Even though I've started reading up on canning, I was still a little hesitant and much too afraid of botulism to start doing it on our own. Since I am a visual learner, I needed to see my mother-in-law can her tomatoes before I am confident enough to start doing our own. And as it turns out, canning is just hard work; it is neither impossible nor scary.
|the first thing you have to do is harvest!|
|and then you wash and prep the tomatoes ...|
|... by soaking them in boiling water before peeling and seeding every single tomato. This is tedious work!|
|Then you cook them tomatoes down and fill the jars up,|
|before plunging them into a water bath and cooking them once more!|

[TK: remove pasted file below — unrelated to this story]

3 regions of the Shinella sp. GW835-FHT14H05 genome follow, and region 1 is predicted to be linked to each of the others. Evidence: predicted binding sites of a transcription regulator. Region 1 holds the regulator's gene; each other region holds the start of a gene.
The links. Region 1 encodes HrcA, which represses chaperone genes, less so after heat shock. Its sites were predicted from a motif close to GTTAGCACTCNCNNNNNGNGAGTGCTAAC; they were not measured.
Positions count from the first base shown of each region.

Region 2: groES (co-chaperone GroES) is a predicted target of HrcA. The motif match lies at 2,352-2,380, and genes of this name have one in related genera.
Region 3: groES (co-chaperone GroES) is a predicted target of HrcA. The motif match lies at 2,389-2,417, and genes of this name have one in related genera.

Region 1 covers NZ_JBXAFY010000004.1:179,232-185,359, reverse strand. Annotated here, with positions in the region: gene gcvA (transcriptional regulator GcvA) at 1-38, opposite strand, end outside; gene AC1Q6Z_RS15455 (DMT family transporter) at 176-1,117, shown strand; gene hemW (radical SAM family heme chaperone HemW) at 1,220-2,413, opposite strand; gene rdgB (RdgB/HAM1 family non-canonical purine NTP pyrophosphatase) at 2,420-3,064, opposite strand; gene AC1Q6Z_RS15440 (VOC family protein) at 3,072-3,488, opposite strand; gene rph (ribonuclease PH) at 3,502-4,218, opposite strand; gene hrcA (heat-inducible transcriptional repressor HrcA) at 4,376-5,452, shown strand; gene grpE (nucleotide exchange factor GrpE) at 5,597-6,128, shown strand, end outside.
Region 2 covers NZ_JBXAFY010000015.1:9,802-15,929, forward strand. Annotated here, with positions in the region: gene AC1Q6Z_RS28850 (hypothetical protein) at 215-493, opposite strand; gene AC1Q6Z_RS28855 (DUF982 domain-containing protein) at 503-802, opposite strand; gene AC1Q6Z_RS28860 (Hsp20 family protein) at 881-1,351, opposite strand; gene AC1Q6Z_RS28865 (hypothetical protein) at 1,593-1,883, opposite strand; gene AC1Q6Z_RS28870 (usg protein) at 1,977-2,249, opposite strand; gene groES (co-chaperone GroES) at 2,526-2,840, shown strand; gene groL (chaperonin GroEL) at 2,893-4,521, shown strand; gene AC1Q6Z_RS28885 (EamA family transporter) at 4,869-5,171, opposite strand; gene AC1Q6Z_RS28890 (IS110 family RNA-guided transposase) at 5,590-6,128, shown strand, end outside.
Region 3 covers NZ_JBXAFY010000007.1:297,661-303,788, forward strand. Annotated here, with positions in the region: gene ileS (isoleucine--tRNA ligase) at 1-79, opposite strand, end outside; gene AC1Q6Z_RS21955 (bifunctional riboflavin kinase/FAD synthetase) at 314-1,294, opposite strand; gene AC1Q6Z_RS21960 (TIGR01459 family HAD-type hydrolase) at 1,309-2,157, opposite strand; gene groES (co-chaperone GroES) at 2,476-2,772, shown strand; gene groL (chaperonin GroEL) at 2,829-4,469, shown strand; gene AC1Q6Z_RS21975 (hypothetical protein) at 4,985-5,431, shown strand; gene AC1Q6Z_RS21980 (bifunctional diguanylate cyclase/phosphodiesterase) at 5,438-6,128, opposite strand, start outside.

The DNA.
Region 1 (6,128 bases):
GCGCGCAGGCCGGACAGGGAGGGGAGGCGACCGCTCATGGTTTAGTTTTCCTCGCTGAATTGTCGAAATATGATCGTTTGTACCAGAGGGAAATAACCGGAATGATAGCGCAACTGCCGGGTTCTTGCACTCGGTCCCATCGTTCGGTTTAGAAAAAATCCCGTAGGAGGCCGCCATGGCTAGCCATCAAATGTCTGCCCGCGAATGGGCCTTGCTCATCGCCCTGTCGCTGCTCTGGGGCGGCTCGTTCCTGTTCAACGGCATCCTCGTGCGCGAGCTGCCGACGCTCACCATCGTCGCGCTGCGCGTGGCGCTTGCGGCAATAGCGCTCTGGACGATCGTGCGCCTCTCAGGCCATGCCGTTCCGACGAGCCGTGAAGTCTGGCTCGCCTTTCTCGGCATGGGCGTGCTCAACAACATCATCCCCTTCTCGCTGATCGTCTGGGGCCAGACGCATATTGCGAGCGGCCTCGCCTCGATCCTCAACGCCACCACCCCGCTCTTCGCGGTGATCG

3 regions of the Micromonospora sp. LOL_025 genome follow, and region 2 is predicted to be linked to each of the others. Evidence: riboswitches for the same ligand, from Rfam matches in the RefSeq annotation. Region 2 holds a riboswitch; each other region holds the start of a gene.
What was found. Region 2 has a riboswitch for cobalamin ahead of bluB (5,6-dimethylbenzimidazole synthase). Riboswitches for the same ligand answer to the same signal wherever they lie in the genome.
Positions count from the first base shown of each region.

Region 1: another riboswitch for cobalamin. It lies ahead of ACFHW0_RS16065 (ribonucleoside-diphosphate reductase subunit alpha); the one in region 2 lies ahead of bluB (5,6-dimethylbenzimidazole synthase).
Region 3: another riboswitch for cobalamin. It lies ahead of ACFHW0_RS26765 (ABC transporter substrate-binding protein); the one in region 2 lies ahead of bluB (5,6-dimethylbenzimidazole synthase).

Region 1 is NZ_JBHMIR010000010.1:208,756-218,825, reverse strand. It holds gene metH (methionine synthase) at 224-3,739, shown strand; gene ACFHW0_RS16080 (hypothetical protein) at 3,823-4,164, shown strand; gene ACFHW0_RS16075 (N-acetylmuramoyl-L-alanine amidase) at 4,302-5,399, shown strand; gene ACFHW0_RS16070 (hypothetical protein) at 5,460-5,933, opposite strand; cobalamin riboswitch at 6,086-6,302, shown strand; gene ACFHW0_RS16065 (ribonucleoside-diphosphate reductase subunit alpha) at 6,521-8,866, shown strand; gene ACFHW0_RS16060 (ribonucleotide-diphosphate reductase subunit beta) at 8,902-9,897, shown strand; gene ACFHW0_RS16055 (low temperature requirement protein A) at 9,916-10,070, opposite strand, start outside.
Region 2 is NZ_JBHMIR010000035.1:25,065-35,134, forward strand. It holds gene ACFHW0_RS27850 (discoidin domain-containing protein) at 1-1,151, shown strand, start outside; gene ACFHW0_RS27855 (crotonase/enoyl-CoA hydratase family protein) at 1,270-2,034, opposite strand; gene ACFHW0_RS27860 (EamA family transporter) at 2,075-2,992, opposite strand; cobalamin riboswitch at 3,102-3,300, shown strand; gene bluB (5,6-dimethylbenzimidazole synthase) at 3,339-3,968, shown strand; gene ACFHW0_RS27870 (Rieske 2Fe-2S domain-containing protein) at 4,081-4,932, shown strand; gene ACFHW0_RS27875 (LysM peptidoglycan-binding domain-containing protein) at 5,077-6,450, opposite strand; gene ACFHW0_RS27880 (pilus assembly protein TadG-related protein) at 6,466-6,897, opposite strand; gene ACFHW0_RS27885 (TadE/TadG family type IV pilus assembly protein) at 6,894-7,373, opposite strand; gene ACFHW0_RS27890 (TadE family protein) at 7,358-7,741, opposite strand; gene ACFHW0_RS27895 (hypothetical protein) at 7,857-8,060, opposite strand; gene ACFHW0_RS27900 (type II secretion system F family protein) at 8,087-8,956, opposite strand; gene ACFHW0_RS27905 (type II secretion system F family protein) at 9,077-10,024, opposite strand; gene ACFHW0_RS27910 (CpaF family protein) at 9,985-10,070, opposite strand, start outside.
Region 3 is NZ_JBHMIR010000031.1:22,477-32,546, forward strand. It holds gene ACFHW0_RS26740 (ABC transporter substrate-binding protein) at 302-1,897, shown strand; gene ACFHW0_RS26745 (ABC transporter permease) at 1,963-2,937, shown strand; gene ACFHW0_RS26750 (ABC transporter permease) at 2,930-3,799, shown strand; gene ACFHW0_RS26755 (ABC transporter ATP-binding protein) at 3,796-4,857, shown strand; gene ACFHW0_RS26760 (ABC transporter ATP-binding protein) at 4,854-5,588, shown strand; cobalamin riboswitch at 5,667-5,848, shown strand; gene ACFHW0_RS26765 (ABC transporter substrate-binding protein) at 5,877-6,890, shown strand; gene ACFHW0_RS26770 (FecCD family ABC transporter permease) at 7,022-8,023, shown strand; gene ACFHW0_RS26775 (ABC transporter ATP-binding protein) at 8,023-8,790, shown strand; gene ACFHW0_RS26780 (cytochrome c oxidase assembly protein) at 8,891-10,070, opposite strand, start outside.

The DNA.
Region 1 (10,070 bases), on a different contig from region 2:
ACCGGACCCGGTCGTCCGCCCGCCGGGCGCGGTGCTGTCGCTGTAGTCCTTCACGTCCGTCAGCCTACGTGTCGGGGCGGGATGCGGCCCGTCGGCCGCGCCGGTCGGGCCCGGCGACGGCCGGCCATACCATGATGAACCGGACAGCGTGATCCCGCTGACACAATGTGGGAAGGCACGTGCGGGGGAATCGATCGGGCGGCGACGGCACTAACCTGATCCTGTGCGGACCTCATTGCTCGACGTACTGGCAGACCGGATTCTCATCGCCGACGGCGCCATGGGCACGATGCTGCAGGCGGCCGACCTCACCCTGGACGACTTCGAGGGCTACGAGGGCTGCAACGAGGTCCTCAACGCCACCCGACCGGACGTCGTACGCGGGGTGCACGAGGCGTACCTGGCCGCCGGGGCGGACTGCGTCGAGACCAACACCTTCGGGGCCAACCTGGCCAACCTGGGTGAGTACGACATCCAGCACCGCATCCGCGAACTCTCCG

When your garden provides you with more than you can eat and you still have plenty left after sharing your harvest with friends and family, the only responsible thing to do is to find ways to preserve your "leftovers." We've dabbled in drying and freezing, and while we like the relative ease of those two methods, we wanted to find a different way to preserve the flavors of summer. Zach has also been on a pickling kick, so it makes perfect sense to find a way to make our pickled veggies store longer (without overcrowding the refrigerator). Canning sounds like such an old-fashioned and fussy thing to do, especially in light of all the modern-day conveniences. But we're committed to eating better and healthier, and we're always looking for ways to cut down on processed foods. Canning not only provides us control over what we feed ourselves but also helps us avoid unnecessary exposure to BPA (that is present in the lining of metal cans)!